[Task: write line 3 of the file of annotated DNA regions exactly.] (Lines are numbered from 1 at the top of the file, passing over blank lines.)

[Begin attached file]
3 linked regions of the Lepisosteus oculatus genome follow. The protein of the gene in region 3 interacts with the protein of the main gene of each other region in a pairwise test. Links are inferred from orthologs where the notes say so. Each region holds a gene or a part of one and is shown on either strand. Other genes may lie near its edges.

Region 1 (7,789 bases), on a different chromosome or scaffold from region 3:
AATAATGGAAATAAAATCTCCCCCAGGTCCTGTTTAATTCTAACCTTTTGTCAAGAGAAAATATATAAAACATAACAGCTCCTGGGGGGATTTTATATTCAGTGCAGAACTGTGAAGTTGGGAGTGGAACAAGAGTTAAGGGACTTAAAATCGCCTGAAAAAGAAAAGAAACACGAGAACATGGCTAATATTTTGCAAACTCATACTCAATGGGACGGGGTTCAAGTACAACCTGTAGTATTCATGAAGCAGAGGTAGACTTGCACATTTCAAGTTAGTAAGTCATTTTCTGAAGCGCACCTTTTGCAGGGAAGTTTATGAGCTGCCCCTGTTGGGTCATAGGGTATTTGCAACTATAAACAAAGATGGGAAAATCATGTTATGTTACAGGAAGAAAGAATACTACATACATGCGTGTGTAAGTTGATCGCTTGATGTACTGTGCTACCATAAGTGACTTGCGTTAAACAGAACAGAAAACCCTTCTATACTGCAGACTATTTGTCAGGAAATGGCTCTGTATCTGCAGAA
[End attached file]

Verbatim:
AATAATGGAAATAAAATCTCCCCCAGGTCCTGTTTAATTCTAACCTTTTGTCAAGAGAAAATATATAAAACATAACAGCTCCTGGGGGGATTTTATATTCAGTGCAGAACTGTGAAGTTGGGAGTGGAACAAGAGTTAAGGGACTTAAAATCGCCTGAAAAAGAAAAGAAACACGAGAACATGGCTAATATTTTGCAAACTCATACTCAATGGGACGGGGTTCAAGTACAACCTGTAGTATTCATGAAGCAGAGGTAGACTTGCACATTTCAAGTTAGTAAGTCATTTTCTGAAGCGCACCTTTTGCAGGGAAGTTTATGAGCTGCCCCTGTTGGGTCATAGGGTATTTGCAACTATAAACAAAGATGGGAAAATCATGTTATGTTACAGGAAGAAAGAATACTACATACATGCGTGTGTAAGTTGATCGCTTGATGTACTGTGCTACCATAAGTGACTTGCGTTAAACAGAACAGAAAACCCTTCTATACTGCAGACTATTTGTCAGGAAATGGCTCTGTATCTGCAGAA